Cameras to catch motorists breaking red lights are to be installed at three notorious blackspots in Dublin more than two years after a trial detected 1,300 drivers ignoring the signals at one city centre junction.
The roll-out has prompted calls for a much wider extension of the technology across the city amid estimates “hundreds of thousands” of potentially life-endangering red light running offences are going unpunished in the capital every year.
In a joint project involving the National Transport Authority (NTA), the Garda and Dublin City Council, a pilot camera was set up where the Luas red line crosses Blackhall Place – a blackspot for cars and trams colliding – in June 2015.
Over an 18-month period, there were 1,300 road users detected breaking the lights.
More than 700 prosecutions were brought. Several hundred were not pursued because they were unidentifiable cyclists, the camera images were obscured or the vehicle registration was not visible.
Breaking red lights incurs three penalty points and a fine of up to €120 on payment of the fixed charge.
The NTA said it had been reviewing the findings since then.
The Garda, as traffic legislation enforcers, were asked to consider a report of the review and have written to the NTA in recent weeks to confirm the Blackhall Place camera will be run permanently to detect red light running.
It has also recommended two additional camera installations be set up at separate blackspots – one on Con Colbert Road and another on Queen Street.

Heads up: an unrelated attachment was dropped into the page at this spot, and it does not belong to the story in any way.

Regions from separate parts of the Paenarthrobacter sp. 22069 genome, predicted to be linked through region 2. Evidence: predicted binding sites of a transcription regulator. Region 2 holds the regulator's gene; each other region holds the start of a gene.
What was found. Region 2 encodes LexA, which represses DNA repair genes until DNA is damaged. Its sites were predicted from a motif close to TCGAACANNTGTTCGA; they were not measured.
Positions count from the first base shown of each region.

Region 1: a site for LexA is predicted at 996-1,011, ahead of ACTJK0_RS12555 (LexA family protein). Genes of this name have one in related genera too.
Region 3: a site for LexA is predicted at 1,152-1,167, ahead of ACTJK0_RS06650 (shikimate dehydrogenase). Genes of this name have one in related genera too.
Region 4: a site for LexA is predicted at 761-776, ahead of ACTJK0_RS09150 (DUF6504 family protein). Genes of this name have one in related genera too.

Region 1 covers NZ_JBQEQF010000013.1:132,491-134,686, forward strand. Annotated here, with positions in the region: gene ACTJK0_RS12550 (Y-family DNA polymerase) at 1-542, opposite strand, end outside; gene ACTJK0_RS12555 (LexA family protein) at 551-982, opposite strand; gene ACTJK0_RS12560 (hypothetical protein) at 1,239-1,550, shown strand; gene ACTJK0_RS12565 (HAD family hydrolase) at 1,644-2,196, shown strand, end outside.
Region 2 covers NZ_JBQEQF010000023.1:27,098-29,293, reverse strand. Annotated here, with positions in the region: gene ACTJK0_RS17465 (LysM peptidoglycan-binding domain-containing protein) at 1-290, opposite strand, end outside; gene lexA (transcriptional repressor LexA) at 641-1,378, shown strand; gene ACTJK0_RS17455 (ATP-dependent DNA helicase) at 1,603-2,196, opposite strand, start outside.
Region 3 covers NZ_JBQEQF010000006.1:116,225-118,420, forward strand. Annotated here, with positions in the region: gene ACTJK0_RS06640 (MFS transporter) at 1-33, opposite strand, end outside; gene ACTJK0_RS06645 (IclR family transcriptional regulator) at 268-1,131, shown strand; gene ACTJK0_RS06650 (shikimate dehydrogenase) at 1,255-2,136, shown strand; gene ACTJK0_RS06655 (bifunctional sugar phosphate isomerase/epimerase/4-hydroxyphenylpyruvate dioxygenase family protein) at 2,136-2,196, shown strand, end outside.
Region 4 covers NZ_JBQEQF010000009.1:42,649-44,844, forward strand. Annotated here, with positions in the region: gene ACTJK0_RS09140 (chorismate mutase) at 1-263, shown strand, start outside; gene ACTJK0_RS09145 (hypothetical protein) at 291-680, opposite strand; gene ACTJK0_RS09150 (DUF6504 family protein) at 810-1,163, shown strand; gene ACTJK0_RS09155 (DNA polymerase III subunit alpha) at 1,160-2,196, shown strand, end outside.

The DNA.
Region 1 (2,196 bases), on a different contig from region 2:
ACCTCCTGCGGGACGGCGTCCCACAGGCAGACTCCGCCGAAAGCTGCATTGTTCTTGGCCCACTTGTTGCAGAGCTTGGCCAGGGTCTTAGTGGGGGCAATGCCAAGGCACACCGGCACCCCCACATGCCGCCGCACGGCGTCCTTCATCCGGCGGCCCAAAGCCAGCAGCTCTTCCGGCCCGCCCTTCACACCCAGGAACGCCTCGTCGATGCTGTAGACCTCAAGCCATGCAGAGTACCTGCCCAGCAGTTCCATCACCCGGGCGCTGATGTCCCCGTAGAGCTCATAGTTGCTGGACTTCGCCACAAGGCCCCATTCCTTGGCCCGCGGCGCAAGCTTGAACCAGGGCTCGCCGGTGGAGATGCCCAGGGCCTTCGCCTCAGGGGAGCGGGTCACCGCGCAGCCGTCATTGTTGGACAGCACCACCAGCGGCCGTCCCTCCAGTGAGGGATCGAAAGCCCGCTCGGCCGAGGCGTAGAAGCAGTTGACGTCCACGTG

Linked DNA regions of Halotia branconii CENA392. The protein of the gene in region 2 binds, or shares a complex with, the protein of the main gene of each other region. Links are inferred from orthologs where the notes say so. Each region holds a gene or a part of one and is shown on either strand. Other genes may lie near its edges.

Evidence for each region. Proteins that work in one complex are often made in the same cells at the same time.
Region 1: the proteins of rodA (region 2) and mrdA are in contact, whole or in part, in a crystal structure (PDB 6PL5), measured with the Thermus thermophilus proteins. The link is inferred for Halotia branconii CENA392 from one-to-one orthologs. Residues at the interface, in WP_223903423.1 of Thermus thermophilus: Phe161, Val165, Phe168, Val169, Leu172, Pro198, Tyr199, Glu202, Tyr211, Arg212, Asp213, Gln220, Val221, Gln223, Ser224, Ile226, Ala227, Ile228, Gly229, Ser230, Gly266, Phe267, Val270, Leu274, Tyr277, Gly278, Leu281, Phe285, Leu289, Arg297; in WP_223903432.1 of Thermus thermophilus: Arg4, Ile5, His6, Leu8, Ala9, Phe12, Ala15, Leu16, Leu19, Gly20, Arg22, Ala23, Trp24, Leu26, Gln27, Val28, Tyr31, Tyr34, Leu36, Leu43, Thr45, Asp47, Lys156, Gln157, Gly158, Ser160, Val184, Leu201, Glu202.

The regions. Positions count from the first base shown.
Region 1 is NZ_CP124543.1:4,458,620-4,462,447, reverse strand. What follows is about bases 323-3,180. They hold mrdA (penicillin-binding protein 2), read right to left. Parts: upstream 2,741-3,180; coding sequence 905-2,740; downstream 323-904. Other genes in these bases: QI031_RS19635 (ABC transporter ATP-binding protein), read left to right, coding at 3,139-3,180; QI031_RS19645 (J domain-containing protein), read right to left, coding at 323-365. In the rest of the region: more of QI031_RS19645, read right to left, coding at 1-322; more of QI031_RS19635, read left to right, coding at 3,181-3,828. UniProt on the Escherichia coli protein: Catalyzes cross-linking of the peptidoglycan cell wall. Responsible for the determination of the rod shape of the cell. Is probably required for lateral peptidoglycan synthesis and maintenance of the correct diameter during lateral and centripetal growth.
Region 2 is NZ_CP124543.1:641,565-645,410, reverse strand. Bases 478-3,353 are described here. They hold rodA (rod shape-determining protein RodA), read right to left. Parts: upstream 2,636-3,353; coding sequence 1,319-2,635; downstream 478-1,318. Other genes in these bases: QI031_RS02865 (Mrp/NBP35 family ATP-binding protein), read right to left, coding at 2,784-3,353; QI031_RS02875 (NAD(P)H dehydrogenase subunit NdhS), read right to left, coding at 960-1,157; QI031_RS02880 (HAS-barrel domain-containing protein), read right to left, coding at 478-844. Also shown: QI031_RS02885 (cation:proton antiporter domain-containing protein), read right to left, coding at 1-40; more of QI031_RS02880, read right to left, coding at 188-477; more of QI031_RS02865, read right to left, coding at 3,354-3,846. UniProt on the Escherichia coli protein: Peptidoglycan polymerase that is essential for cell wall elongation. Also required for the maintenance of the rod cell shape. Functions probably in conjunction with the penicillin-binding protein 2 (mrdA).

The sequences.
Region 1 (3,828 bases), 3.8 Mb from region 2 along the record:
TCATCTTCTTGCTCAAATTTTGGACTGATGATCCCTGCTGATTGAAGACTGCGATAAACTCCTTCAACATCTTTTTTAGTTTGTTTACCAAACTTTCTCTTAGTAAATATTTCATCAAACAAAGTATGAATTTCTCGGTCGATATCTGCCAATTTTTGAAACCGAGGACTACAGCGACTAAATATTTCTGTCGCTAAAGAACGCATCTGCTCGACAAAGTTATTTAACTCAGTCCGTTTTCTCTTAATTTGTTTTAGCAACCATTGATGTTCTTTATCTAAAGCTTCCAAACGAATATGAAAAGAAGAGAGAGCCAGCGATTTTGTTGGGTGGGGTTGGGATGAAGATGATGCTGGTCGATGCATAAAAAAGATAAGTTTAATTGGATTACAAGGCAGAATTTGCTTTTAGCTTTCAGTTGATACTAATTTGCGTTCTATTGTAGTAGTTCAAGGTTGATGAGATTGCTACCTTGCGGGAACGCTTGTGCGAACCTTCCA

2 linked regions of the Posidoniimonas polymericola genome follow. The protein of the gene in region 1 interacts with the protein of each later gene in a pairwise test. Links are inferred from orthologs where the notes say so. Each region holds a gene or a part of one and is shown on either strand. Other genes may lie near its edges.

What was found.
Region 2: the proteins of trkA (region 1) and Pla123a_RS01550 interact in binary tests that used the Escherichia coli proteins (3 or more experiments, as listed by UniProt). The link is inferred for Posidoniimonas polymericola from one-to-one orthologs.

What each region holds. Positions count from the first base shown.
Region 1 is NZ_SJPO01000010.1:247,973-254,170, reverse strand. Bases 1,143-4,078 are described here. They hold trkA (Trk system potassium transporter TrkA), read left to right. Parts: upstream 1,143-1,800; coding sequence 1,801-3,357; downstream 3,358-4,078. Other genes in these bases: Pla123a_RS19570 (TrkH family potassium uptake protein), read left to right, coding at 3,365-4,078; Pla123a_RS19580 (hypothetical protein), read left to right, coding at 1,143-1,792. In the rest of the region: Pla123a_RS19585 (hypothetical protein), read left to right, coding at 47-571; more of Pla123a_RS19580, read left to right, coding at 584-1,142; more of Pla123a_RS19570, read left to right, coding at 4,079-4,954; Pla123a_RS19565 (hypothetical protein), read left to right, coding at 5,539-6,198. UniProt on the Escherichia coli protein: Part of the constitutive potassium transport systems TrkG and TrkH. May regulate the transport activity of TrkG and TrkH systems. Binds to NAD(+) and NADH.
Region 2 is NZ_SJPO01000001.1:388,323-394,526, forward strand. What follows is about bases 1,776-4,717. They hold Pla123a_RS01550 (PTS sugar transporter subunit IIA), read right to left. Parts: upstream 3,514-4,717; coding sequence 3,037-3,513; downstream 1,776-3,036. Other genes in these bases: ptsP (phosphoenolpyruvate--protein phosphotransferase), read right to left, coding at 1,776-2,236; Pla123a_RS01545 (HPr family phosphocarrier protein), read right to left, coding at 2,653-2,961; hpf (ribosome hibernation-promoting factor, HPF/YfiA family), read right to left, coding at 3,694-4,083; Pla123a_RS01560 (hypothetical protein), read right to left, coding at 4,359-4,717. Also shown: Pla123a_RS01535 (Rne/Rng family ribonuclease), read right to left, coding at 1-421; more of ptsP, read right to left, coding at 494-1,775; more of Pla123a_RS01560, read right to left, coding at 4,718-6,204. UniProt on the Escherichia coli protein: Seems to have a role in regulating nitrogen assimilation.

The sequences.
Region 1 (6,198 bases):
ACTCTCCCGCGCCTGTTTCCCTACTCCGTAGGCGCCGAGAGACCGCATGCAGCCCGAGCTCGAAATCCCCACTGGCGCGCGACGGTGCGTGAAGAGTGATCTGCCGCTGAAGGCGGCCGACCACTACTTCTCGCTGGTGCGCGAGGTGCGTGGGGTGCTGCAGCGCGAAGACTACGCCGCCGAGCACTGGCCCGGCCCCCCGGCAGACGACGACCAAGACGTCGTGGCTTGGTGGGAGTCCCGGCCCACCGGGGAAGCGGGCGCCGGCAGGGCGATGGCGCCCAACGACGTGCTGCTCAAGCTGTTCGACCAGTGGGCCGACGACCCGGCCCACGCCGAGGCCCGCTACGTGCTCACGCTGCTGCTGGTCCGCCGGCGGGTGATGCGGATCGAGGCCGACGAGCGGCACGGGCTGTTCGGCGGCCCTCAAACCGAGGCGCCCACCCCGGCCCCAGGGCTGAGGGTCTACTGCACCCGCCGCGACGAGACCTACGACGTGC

A spokesman for the NTA said it “will now seek to advance these arrangements in collaboration with Dublin City Council and with An Garda Síochána”.
It could not confirm a date for their installation.
Ciarán Cuffe, Green Party transport spokesman and chairman of Dublin City Council’s transport committee, called for the review to be made public and a wider roll-out of red light running cameras.
“When you look at the 1,300 detections at Blackhall Place, the numbers are high; it could run into hundreds of thousands of offences every year across the city,” he said.
“It is very frequent, it is a real problem, particularly for pedestrians who are very vulnerable. I see it almost every day, walking, cycling and driving through the city. I think we have to up our game in this regard. I think we have to improve compliance. These [cameras] can dramatically improve road safety.”
Mr Cuffe said he knew other areas, such as Phibsborough, where residents wanted to see the technology installed over concerns about the scale of traffic light breaches.
Studies in the UK had previously shown they worked in making drivers comply with the law, he added.
Speaking two years ago, Garda chief superintendent Aidan Reid, one of the country's most senior officers in charge of road safety, said "when you consider there are 1,620 sets of traffic lights in Dublin, even one breach each day [at each traffic lights] equals 1,620 potential collisions".